2020 was a record year for development in Hamilton; big plans in store for 2021
The City of Hamilton reached new heights in terms of development last year.
Tuesday (Jan. 26), Hamilton’s Planning and Economic Development presented its budget for 2021 to Council, as well as highlights from 2020.
Among those highlights was a record year for non-residential development, industrial, and commercial development in the city, which exceeded over $1-billion worth of construction for the 10th time in the last 11 years.
Hamilton saw a “near record-setting” $228-million in new industrial construction, as well as residential construction of nearly 2,486 units in 2020.
Jason Thorne, General Manager of the Planning and Economic Development department, also touted the launch of the Outdoor Dining Districts program to support the culinary scene in Hamilton during the pandemic. Throughout the summer into the fall of 2020, 163 patios were approved across the city for outdoor dining.
The department has ambitious initiatives for 2021, including climate change mitigation, new cycling facilities, and the construction of Copps’ Pier (Pier 8 promenade) in Hamilton’s West Harbour.
The preliminary Planning and Economic Development operating budget request represents an increase of 1.7 per cent or $514,720 from 2020.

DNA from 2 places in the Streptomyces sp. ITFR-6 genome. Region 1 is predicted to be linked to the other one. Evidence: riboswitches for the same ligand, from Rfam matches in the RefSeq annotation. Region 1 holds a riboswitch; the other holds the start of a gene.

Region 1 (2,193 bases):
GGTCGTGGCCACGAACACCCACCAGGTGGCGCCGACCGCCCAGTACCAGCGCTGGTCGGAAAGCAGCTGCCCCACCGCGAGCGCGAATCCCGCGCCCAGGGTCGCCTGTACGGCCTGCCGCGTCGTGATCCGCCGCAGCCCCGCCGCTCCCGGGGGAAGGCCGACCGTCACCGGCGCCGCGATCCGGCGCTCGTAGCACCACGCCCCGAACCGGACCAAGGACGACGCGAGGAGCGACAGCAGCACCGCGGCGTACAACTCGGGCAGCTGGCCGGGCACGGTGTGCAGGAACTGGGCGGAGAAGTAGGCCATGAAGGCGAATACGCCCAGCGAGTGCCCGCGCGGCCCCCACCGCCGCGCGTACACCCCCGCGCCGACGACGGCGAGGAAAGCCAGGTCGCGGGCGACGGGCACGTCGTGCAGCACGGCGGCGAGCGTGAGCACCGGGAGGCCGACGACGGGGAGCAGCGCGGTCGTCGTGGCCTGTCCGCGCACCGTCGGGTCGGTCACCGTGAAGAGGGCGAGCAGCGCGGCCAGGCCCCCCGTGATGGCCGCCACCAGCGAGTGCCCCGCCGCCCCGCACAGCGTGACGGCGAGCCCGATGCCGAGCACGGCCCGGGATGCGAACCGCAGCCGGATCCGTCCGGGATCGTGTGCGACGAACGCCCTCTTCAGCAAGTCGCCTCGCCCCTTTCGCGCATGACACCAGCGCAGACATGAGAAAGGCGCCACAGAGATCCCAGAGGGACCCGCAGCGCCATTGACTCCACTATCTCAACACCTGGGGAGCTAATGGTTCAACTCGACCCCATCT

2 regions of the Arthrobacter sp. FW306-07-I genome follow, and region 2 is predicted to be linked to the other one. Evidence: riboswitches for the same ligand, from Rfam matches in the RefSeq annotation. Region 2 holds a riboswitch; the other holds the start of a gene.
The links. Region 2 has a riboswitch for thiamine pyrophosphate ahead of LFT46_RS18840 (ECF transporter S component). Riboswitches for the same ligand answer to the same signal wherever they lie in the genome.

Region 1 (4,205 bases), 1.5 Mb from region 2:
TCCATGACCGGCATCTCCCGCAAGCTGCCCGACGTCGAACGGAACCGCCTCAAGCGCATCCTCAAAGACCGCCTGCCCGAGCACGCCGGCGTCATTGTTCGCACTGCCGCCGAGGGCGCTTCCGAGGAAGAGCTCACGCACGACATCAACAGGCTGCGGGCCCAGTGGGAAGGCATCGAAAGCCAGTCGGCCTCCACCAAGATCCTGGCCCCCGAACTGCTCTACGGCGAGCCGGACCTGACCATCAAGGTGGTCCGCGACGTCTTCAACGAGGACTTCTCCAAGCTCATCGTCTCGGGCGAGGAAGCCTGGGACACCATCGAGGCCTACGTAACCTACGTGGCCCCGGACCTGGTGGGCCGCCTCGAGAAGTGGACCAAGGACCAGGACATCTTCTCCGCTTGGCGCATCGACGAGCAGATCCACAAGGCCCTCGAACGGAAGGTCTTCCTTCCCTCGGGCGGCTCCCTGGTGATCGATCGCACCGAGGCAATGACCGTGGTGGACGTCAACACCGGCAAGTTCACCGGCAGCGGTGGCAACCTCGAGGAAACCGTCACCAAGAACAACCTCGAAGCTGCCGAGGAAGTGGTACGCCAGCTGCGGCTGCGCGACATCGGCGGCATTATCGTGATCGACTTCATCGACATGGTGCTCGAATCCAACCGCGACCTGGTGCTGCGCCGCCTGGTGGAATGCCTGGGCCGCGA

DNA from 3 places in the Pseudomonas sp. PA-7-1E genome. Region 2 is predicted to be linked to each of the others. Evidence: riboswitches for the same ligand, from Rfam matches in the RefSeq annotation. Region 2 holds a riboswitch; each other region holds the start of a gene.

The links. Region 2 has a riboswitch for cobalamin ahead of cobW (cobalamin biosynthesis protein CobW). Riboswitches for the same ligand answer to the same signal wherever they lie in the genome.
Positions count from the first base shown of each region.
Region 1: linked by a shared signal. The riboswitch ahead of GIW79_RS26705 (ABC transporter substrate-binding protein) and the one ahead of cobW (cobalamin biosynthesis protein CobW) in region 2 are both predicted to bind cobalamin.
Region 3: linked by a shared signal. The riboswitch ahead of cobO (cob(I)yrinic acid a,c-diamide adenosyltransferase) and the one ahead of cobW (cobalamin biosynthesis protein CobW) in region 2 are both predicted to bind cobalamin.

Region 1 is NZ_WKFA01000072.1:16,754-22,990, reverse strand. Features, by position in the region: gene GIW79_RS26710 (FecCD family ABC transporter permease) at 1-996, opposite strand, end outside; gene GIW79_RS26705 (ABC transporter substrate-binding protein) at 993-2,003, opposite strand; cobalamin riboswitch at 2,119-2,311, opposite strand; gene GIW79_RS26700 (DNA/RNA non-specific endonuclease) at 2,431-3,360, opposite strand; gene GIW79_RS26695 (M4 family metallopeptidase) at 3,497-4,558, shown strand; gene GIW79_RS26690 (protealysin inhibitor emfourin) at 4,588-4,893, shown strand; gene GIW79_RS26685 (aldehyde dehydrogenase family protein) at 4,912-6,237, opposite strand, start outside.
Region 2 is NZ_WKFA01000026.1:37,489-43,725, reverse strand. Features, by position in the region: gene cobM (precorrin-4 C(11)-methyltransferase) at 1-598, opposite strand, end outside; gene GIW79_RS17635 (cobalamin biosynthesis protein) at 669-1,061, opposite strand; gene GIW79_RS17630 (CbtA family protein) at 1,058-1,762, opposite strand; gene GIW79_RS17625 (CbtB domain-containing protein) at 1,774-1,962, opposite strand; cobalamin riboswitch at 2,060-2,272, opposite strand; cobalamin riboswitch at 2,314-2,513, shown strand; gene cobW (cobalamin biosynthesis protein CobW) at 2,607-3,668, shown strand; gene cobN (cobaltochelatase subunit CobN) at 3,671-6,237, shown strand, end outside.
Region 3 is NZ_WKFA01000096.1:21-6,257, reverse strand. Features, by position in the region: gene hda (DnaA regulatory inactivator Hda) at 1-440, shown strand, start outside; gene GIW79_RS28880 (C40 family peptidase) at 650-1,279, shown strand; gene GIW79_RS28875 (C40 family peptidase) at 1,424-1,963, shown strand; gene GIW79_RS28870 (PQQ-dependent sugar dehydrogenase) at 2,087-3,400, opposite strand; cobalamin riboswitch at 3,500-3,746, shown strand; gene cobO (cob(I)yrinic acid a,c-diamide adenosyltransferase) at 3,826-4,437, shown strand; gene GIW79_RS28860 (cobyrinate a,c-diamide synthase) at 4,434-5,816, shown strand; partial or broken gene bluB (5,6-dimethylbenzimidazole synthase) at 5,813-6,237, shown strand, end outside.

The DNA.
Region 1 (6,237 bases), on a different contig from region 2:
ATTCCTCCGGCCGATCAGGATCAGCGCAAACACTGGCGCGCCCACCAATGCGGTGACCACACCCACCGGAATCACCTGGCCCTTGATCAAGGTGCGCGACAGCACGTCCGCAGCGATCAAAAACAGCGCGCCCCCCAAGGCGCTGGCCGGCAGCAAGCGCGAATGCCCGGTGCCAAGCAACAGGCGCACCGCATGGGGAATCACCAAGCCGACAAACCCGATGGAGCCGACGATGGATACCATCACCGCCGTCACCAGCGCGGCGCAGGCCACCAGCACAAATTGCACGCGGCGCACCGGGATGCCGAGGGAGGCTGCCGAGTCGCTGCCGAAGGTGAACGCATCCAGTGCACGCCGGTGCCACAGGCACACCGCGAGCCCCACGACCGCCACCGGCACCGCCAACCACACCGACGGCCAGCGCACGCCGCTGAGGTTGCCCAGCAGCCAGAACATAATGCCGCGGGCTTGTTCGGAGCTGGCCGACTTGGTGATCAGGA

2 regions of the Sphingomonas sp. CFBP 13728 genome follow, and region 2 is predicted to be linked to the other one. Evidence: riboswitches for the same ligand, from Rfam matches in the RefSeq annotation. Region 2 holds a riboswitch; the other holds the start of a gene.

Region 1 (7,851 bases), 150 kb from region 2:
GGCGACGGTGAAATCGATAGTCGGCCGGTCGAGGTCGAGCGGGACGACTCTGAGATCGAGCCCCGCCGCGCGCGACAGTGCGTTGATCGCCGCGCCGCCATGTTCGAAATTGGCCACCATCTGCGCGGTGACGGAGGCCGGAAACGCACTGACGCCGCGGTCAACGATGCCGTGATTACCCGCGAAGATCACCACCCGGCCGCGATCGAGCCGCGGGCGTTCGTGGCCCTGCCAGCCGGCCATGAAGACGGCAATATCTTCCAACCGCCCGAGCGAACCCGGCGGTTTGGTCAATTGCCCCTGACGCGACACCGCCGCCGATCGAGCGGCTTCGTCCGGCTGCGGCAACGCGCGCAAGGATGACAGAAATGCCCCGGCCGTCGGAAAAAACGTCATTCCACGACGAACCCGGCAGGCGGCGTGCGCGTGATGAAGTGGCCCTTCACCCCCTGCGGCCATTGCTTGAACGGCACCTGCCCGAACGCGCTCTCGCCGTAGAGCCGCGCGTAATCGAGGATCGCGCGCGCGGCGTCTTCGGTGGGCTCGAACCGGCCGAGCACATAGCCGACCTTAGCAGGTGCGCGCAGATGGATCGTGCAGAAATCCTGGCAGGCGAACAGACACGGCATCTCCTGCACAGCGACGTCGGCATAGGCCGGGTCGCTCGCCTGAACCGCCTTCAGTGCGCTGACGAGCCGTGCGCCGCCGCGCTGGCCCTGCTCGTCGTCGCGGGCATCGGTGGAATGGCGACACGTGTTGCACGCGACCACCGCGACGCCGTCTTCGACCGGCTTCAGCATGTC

The identity crisis often faced by Hamilton has been written about extensively on this site.
“Hamilton has gone through a transformation over the last decade or so, mostly out of necessity, but the city’s identity still feels like it’s caught between a paintbrush and a hardhat,” wrote Inthehammer.com on Dec. 14, 2020.
“Cities evolve over time,” wrote Thorne on Twitter in Dec. of 2020. “And it’s not just random.”
“A city’s evolution is guided by its DNA, made up of its policies, bylaws, regs, standards, etc. It takes time, but when you change the DNA you change a city.”
Thorne then detailed, in tweets, the City’s plans for 2021; aimed at altering parts of Hamilton’s DNA and triggering its evolution:
2/ New zoning standards to allow basement apartments, accessory dwelling units, laneway housing, carriage houses, etc. city-wide in all residential zones should be at Council for decision March/April. You can read our discussion paper at https://t.co/znAZmWQTGA. pic.twitter.com/sOyCrhi4ZL— Jason Thorne (@JasonThorne_RPP) December 27, 2020
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